“It was a colorful term people liked to talk or write about, but it was based on looking at data the wrong way,” he said. “When someone looks at today’s workforce and says such amount will be eligible to retire in five years, that assumes a static picture. But there are people that will retire within five years, some who will quit, some who might die, and many are replaced with people who aren’t retirement-eligible, so people tend to overpredict.”
Nonetheless, as more and more older or career employees do become retirement-eligible, it gets more and more likely that large numbers of baby boomers will eventually leave their agencies, Bulman said. Indeed, although many have abandoned the “tsunami” phrase, commenters still talk about an ongoing “retirement wave.”
“The SES is at a pivotal moment,” in light of the fact that most are eligible to retire within 10 years, Bulman said, referencing a report on the state of the SES that the Partnership for Public Service co-authored with McKinsey & Company in June.
“Within the next three years—so within the president-elect’s first term—50 percent of senior executive service employees at every agency except OPM, HHS, USAID and Commerce will be eligible to retire,” Bulman said. “Almost half of the SES at the Social Security Administration, the Department of Education, and the Department of Justice are eligible to walk out the door right now.”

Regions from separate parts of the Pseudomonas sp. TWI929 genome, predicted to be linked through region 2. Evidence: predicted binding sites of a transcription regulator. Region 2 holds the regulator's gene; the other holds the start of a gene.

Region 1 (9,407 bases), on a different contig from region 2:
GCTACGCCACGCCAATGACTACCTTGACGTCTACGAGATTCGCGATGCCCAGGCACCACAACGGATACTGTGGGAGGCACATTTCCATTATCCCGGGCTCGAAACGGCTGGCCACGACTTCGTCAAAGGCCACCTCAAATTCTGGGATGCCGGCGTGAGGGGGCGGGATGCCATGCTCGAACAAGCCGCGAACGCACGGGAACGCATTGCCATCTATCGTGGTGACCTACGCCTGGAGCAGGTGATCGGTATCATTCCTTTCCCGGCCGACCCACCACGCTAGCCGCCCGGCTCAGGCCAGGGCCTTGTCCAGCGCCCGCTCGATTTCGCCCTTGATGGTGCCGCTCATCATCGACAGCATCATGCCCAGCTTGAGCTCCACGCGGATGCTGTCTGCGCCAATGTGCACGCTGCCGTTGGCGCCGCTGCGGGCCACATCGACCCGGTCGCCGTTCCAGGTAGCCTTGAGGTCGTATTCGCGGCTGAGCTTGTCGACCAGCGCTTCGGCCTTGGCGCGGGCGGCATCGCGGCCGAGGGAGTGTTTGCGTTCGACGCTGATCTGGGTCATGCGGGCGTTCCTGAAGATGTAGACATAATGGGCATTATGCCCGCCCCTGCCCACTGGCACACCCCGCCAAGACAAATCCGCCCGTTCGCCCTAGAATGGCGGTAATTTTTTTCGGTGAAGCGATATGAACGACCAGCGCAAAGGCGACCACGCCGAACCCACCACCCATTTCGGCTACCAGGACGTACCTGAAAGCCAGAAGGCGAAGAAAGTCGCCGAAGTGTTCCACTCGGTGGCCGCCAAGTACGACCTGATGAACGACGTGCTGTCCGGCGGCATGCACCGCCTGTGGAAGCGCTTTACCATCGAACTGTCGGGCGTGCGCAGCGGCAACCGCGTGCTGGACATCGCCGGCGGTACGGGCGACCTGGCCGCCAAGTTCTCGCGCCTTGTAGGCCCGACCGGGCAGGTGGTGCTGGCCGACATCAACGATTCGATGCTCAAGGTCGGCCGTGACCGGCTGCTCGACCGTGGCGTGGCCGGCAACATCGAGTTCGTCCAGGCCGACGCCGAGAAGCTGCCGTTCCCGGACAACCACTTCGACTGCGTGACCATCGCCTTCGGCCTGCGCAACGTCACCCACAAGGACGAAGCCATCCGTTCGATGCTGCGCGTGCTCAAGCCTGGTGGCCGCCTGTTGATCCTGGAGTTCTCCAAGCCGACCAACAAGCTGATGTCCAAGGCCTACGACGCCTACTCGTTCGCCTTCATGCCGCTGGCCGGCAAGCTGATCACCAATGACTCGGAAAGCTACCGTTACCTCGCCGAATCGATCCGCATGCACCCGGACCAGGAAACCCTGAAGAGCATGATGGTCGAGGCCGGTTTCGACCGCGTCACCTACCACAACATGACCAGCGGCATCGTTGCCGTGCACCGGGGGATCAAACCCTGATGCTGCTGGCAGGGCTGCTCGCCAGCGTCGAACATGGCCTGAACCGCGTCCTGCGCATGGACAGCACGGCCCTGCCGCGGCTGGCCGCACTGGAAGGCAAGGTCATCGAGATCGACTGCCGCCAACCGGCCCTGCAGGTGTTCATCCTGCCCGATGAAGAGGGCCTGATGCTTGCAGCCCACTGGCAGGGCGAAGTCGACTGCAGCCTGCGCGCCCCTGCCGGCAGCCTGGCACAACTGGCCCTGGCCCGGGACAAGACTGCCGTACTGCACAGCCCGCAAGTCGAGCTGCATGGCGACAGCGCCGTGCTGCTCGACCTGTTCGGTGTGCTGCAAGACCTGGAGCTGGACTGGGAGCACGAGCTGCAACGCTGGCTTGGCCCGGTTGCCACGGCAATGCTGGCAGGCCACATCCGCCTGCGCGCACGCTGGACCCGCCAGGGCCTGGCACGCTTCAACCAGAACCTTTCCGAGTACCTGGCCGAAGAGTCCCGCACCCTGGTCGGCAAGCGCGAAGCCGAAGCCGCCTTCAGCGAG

Many federal employees who are eligible for retirement have opted to stay at their jobs for different reasons, including the financial crash of 2008.
“Those people may have delayed their retirement for a bit, but the market has improved and is back on the rise,” Bulman said.
Eligible SES members are likely to be more comfortable with the thought of retiring today than in recent years. “That could allow the administration to shape not only the executive branch, but also the federal workforce and career employees who will be there long after the administration is gone,” Neal said.
Those eligible to retire might leave simply because there are many new changes in the workplace or because they oppose the positions and policies espoused by a new administration.